I got news last night that a girl I knew when I was younger killed herself. I knew already for a few days that she had died but I didn’t know how until last night.
She’s Catholic. She went to our parish before moving away. My brothers and I played with her when we were little because she lived a few houses down from us. We have home videos and pictures with her in them. What I don’t understand from all of this is why it’s affecting me so much. Maybe because I’ve been suicidal too and now I get to see how my decision would have affected those in my life, or maybe because I’m just seeing the fragility of life.
I just don’t get it. She was 19. She had everything, but she still didn’t think it was what she wanted I guess.
Where is she?
I’m afraid to pray for her since I’m in so much mortal sin, but so many things are making me change lately. I guess this is one of them…
You ask, “Where is she?” We do not know for sure, but God does. We have to trust in His mercy. Only He knows what was in her heart when she did this; perhaps she was suffering in some what that made her not completely responsible for her action. And we can hope and pray that God gave her the opportunity to repent in the moment before she died.
You should pray for her. Our prayers for the dead are heard by our merciful God.
But if you are in the state of mortal sin as you say, you need to go to confession so your prayers will be effective for her. In fact, the best way you can pray for her is to go to Mass and offer your Holy Communions for the repose of her soul. You will need to go to confession first before you can receive Communion. You can even offer any humiliation, embarrassment, or inconvenience associated with going to confession for her. If her death is leading you to a conversion of heart, perhaps it was not in vain.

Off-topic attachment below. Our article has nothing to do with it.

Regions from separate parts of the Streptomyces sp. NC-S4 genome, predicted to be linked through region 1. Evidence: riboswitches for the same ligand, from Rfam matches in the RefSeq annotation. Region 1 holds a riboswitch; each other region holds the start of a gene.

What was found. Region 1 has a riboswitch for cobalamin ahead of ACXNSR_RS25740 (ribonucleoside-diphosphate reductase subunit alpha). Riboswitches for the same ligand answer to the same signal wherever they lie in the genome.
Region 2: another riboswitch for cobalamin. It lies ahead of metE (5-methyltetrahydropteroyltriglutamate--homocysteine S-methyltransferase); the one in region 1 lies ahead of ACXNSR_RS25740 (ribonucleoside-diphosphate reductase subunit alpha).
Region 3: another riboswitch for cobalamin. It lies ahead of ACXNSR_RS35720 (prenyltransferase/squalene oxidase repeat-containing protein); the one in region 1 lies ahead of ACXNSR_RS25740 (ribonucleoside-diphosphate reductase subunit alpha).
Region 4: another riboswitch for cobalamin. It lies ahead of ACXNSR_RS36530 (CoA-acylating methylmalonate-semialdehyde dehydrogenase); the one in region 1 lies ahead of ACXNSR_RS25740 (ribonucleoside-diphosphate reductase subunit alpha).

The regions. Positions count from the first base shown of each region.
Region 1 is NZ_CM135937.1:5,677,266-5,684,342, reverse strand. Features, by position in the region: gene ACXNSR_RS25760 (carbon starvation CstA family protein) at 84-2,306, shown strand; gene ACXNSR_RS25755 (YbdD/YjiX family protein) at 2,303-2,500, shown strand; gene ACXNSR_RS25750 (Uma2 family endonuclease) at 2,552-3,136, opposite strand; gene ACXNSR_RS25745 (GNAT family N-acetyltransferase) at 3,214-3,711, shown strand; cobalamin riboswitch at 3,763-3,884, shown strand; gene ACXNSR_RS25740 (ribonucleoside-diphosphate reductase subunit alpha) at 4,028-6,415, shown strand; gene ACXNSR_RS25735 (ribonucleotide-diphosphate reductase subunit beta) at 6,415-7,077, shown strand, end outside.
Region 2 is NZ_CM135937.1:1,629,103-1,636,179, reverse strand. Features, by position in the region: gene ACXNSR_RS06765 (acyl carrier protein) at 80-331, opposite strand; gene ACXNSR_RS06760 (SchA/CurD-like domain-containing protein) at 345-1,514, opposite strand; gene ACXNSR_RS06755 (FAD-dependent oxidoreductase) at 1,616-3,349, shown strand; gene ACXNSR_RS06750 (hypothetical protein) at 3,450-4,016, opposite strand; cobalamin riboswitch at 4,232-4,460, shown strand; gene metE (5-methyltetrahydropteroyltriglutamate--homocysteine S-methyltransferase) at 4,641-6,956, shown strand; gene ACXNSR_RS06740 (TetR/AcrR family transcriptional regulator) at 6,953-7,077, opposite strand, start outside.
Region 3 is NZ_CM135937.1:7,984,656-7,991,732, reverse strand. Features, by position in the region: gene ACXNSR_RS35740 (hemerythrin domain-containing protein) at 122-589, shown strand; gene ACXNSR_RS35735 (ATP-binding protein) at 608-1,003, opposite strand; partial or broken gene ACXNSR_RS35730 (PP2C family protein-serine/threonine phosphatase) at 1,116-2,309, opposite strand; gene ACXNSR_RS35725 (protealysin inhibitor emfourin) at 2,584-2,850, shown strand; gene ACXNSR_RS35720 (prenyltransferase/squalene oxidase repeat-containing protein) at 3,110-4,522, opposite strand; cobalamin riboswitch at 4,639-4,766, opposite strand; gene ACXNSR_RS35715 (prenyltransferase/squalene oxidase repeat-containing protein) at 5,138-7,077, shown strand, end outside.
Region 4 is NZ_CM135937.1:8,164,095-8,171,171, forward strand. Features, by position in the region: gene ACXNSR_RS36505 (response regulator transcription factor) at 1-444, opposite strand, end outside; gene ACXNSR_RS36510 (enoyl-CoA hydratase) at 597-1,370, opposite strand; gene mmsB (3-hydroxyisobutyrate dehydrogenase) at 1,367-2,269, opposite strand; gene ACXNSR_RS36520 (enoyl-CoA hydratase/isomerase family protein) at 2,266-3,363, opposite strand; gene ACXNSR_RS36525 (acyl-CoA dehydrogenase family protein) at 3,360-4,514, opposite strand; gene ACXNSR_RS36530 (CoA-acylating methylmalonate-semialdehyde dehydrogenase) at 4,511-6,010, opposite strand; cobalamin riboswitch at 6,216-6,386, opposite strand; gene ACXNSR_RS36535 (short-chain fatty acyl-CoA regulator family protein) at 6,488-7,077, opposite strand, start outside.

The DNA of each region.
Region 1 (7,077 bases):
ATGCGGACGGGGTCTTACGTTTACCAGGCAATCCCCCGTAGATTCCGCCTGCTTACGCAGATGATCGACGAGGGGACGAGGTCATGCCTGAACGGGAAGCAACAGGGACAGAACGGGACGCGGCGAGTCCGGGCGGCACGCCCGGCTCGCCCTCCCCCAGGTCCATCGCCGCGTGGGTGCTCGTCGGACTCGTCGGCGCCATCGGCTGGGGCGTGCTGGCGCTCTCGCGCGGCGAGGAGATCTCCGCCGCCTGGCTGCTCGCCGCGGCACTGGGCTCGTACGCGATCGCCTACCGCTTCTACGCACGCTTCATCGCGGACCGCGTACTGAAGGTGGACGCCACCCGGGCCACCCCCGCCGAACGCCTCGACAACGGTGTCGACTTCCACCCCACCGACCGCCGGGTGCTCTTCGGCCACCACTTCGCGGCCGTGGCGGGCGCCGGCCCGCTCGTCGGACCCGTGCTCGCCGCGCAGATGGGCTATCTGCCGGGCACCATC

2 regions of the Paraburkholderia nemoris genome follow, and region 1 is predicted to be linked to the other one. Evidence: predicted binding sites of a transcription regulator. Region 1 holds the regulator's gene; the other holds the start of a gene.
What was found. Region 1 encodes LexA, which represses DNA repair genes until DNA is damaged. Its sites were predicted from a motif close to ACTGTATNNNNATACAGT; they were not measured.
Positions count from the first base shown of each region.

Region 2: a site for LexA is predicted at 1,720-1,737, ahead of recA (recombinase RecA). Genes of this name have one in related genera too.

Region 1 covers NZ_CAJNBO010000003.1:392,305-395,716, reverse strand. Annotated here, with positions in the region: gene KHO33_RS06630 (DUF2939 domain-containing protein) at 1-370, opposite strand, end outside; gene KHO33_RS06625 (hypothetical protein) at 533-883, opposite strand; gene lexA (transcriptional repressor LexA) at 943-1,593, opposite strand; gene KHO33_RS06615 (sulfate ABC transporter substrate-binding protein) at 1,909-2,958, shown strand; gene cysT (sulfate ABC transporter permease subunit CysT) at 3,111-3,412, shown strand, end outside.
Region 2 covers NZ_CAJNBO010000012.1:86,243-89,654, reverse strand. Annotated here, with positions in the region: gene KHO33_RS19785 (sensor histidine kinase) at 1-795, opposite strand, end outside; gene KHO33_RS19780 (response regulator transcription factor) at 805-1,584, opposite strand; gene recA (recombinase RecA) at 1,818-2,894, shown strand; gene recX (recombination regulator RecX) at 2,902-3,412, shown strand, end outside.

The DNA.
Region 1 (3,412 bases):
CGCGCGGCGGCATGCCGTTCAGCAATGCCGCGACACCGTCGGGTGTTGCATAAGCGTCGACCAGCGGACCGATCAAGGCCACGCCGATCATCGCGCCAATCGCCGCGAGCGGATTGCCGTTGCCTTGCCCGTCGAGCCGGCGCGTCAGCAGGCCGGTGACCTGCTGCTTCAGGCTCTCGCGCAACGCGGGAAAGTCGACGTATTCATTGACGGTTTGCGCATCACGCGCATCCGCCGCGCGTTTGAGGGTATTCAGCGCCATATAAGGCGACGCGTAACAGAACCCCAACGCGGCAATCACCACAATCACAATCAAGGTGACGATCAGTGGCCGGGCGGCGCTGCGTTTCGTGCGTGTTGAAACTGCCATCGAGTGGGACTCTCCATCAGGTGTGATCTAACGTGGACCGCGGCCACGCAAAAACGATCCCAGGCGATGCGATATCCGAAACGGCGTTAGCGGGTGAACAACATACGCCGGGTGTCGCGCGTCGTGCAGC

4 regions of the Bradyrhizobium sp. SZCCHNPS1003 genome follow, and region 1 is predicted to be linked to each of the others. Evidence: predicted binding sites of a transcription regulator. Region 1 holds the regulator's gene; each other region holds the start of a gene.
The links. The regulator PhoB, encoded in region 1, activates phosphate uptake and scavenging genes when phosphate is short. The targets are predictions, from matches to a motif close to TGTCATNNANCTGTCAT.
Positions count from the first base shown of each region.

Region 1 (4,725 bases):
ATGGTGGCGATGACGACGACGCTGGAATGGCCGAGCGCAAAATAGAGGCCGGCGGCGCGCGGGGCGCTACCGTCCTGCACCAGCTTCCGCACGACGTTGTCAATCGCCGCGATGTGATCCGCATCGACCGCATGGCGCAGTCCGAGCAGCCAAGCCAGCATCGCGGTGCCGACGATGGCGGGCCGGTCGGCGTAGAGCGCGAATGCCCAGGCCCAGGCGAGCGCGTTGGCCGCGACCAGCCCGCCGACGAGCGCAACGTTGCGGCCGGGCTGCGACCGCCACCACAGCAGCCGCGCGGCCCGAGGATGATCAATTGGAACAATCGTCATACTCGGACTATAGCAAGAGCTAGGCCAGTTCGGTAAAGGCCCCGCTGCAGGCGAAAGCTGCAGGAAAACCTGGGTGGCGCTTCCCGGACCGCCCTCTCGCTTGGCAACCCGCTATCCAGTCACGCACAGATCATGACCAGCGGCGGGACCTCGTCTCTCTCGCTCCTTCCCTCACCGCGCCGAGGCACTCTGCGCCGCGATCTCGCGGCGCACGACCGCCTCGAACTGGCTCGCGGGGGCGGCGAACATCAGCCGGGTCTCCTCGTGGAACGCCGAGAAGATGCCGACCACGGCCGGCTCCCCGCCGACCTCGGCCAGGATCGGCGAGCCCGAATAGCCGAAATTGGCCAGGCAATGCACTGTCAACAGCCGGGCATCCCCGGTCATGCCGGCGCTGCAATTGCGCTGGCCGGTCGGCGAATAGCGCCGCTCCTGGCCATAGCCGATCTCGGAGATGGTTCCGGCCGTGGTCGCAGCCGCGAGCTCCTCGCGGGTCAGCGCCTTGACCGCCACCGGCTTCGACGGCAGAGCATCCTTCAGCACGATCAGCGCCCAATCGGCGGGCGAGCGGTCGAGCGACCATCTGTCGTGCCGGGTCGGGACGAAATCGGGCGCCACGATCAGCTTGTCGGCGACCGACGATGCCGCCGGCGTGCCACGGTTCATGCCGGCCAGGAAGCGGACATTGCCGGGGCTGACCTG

Continue to pray for her. God is not bound by time, so I believe even the prayers you pray after a person’s death can affect her before she died. Take example from Mary who was conceived without sin before Jesus had died to cover her sin, the merits of His future crucifixion, death and resurrection were applied to her before she was born/conceived. All things are possible with God.
Maria Simma had the gift of talking to the poor souls and finding
out information similiar to Theresa Neumann. She said, “The souls have told
me that every person has the same opportunity at death to say “yes” at the
last moment.” Whether it was a fast or slow death, “They still all get the
same two or three minutes to say “yes” to God. And only if they hold on to
their “no” all the way through are they then lost and must suffer Hell eternally.
…we may never judge someone or guess about where they ended up. We
never see exactly what happens between the soul and God in those moments,
even though we can witness relative peace or the lack of it at the deathbed.”
Maria was a mystic who was able to commune with the poor souls. She would ask
them questions and the poor souls would respond.
What she said about the moment of death is not official church teaching, but
her knowledge of what she was told.
Sounds reasonable to me, and would explain why the destitute would have a last chance.
She wrote a book called, “Get Me Out Of Here”, which is about her experiences with
those in purgatory.
I think it would be wise to speak to someone about this, may be your priest. You have been vulnerable in the past and this is bound to effect you, talking and letting others know how you are feeling should help you to keep an appropriate sense of perspective.
This thread is over 3 years old. The OP hasn’t been on CAF since November of 2011. Sometimes people come across old threads doing a google or yahoo search and don’t realize that you’re not supposed to resurrect old threads- instead, start a new one.